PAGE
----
July 26th, 2007 | Published in Google Public Policy
You (or at least the engineers among you) may have heard about Google's Summer of Code. Based on our CEO's recent schedule, this is looking more and more like Eric Schmidt's Summer of Public Policy.
As more and more public policy issues affect Google and our users, Eric and many of our other senior executives have made an effort to meet more often with policymakers in Washington and around the country to talk about the future of the Internet -- and the individuals it empowers. Loyal blog readers may recall that YouTube's Chad Hurley was here to testify on online video in May and our people operations VP Laszlo Bock testified on immigration in June.
Last weekend, Eric was in Traverse City, Michigan speaking to the annual conference of the National Governors Association. As reported by the Traverse City Record-Eagle, Eric told the governors that "education must evolve to teach students how to research and access information instead of memorizing facts," and lamented that the tremendous teaching resources on the Internet are not being fully used to teach students. Check out the full video of Eric's NGA talk:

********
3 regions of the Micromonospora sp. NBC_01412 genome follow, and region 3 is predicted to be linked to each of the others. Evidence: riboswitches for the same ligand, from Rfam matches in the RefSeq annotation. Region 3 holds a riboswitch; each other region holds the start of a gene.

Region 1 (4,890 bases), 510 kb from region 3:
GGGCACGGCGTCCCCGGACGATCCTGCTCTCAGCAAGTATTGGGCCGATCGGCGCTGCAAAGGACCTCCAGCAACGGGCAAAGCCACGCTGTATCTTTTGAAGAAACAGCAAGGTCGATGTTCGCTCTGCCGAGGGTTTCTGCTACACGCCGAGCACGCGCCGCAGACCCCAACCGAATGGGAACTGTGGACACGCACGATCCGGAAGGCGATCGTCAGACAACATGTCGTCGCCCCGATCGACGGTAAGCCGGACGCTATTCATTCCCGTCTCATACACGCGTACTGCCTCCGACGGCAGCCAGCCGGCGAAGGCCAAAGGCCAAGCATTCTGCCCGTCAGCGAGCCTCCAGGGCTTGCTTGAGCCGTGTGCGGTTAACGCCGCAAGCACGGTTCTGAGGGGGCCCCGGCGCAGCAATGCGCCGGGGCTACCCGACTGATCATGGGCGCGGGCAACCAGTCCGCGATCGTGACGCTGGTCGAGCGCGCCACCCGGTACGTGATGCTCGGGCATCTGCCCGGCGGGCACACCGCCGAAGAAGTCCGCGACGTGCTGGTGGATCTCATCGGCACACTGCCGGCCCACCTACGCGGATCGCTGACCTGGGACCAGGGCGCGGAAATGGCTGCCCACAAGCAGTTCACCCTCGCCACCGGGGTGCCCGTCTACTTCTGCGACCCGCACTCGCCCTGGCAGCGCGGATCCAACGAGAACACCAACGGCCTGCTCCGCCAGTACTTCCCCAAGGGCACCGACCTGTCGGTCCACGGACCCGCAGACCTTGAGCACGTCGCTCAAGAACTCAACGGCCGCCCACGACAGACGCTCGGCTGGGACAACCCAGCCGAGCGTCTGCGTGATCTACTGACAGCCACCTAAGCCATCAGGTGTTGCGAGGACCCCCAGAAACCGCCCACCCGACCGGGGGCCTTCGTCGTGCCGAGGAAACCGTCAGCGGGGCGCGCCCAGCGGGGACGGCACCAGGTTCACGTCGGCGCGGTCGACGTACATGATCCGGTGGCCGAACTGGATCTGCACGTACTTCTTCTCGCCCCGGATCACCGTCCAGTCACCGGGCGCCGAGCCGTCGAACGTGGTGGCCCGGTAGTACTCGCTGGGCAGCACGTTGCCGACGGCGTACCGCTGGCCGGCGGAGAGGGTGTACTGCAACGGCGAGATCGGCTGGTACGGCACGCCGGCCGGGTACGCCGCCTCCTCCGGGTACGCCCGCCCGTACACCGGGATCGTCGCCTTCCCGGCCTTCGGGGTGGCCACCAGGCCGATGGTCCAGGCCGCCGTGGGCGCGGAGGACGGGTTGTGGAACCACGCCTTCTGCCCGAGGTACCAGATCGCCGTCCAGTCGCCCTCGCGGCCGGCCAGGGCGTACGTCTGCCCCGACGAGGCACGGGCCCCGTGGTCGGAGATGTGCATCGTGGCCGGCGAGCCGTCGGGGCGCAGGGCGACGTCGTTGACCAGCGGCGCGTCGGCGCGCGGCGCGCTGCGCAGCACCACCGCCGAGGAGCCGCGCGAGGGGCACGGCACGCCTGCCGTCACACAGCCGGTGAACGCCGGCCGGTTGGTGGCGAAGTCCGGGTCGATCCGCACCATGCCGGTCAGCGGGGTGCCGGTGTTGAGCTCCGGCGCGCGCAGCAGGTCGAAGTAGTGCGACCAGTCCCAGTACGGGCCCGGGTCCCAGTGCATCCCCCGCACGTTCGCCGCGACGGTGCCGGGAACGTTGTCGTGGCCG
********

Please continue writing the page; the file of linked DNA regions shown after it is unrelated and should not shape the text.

On Monday, Eric joined YouTube's Chad Hurley and Steve Chen in Charleston, South Carolina for the first CNN/YouTube presidential debate (which, by the way, was the second most-watched presidential debate so far...in no small part to the revolutionary voter-generated format). Today, Eric showed up on Capitol Hill to meet with a number of Senators and House members, discussing health care, patent reform, immigration, privacy and consumer issues. And next month, Eric will be among the tech policy wonks gathering at the Progress and Freedom Foundation's annual Aspen Summit, where we expect our recent advocacy for spectrum reform will be a big topic of discussion.